In three significant employment decisions released on June 22, 1999, the United States Supreme Court reviewed and refined the definition of "disability" under the Americans with Disabilities Act. 42 U.S.C. § 12102. The Court declined to expand the ADA from persons whose impairments "substantially limit" a major life activity to employees whose conditions are improved by medication or corrective devices such as eyeglasses.
In Sutton v. United Air Lines, Inc., [1999 WL 407488 (U.S.)], the Court held that mitigating measures must be taken into account in judging whether an individual has a disability. The petitioners were severely myopic twin sisters who were rejected by United Air Lines for employment as commercial airline pilots because they failed to meet United's minimum requirement for uncorrected vision of 20/100 or better. The sisters' uncorrected vision was 20/200 or worse, but with correction, it was 20/20. The Court found the sisters were not disabled under the ADA definition, because a disability exists only when it "'substantially limits' a major life activity, not where it 'might,' 'could,' or 'would' be substantially limiting if corrective measures were not taken."
In Albertson's, Inc. v. Kirkingburg, [1999 WL 407456 (U.S.)], Albertson's fired Kirkingburg for failing to meet Department of Transportation vision standards for commercial truckdrivers. The DOT basic vision standards require corrected visual acuity of at least 20/40 in each eye, but Kirkingburg has an uncorrectable condition that leaves him with 20/200 vision in his left eye. The Court held that an employer who requires as a job qualification that an employee must meet an otherwise applicable federal safety regulation does not have to justify enforcing the regulation as a business necessity under the ADA, even though the standard may be waived in an individual case. In addition, the Court held that Kirkingburg failed to prove that he had a disability in his individual case.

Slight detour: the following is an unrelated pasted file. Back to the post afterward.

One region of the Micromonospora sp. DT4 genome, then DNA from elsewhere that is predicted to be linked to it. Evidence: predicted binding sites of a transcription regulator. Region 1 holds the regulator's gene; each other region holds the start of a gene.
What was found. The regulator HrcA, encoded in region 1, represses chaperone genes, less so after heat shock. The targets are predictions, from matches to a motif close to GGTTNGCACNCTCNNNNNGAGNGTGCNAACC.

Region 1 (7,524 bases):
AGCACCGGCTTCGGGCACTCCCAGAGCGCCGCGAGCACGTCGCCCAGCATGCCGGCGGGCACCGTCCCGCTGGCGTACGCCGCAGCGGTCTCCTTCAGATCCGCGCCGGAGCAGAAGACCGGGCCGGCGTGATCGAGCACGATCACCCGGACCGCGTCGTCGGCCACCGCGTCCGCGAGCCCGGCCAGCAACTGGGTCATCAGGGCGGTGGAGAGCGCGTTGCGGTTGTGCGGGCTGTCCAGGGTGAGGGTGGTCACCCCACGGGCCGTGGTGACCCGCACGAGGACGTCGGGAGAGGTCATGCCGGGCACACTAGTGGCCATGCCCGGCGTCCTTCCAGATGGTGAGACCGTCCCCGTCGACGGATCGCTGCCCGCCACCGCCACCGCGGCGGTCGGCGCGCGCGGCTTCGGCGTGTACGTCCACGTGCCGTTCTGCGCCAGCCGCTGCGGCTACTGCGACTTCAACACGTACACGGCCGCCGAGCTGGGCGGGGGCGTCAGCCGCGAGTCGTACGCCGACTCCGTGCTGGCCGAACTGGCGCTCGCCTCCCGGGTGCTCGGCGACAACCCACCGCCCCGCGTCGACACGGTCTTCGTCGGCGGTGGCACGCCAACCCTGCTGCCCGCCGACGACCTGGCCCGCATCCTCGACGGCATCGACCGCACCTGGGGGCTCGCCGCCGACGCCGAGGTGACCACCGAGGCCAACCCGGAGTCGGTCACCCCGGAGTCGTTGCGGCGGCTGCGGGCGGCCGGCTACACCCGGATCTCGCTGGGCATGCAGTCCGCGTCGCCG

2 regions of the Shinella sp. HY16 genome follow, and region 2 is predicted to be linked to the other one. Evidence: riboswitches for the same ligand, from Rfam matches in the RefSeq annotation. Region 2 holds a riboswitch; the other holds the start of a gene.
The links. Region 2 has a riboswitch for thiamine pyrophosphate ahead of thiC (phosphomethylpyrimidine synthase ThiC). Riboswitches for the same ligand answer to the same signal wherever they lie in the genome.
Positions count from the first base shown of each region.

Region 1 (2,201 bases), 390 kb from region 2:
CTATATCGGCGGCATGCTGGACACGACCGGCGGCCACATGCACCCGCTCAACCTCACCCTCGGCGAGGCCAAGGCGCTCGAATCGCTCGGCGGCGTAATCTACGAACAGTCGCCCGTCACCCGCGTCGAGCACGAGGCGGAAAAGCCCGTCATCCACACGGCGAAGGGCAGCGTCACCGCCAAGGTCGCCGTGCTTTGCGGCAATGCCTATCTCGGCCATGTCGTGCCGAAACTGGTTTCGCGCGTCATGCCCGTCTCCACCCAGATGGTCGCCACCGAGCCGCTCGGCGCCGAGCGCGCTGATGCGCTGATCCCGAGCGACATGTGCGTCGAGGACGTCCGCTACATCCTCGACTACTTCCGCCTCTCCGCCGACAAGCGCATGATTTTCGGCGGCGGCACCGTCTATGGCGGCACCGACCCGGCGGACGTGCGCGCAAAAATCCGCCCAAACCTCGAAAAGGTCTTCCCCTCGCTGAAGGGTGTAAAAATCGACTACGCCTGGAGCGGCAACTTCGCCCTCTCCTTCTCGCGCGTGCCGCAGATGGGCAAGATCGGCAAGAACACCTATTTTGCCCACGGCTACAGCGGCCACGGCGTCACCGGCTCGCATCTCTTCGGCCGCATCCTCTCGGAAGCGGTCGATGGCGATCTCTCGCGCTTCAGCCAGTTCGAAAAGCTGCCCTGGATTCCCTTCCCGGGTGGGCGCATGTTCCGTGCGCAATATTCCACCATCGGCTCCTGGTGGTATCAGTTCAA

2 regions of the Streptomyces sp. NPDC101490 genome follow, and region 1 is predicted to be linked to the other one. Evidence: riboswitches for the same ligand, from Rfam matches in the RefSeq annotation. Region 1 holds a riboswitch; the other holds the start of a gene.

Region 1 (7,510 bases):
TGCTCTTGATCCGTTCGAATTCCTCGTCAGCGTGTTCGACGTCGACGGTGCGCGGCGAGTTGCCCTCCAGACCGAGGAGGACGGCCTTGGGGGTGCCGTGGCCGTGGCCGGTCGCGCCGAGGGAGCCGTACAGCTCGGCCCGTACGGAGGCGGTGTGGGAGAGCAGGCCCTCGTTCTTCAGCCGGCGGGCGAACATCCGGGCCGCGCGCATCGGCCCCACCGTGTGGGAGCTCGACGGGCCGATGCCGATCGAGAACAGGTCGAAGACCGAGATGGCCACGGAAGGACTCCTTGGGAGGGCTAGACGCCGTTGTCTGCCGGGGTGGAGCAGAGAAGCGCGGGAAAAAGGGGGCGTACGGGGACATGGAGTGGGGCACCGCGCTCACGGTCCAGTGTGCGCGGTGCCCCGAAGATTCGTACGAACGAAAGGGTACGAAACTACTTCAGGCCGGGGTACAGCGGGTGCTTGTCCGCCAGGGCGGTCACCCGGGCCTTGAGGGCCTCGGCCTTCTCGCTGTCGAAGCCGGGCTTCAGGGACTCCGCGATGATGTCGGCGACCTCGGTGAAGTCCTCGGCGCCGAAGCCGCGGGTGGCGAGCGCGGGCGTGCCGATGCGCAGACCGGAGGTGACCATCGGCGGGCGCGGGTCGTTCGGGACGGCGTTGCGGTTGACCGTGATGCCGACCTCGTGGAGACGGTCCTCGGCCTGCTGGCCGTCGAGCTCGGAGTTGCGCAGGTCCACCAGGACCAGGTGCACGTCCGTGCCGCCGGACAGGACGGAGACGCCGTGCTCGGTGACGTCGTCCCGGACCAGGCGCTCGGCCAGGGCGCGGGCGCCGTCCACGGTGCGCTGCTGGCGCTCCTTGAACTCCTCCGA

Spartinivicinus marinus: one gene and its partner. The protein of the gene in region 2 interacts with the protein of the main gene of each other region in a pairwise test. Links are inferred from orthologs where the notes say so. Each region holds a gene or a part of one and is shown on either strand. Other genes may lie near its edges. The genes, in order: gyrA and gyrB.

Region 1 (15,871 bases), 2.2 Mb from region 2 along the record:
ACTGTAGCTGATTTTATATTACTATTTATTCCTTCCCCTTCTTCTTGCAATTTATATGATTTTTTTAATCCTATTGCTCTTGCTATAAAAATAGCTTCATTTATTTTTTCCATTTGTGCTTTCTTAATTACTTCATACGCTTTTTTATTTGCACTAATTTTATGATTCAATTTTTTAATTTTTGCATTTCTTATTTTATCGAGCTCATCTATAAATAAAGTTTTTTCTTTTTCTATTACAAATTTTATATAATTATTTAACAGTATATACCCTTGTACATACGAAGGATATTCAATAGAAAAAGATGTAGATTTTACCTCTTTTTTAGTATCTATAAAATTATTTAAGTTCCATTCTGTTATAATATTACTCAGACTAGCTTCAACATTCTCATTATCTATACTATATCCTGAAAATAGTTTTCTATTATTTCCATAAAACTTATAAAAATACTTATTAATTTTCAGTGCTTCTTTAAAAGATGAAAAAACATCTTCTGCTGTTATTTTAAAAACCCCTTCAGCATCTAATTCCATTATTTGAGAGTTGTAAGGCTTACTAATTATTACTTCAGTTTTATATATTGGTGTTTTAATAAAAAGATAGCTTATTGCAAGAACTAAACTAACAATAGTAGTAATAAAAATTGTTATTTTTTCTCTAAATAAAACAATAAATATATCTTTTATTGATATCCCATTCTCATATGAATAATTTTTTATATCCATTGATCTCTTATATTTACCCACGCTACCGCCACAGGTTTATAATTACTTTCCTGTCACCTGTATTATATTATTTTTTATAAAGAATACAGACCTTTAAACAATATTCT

In Murphy v. United Parcel Service, Inc., [1999 WL 407472 (U.S.)] Murphy was fired from his job as a UPS mechanic, a position that required him to drive commercial vehicles, because UPS believed Murphy's high blood pressure violated DOT safety requirements. The DOT requirements for operating commercial vehicles included having "no current clinical diagnosis of high blood pressure likely to interfere with his/her ability to operate a commercial vehicle safely." 49 CFR § 391.41(b)(6). The Court held that Murphy was not "regarded" as being disabled under the ADA because at most, he was regarded as unable to perform the job of mechanic only when that job requires driving a commercial vehicle. He was not regarded as unable to perform a general class of jobs, and was generally employable as a mechanic.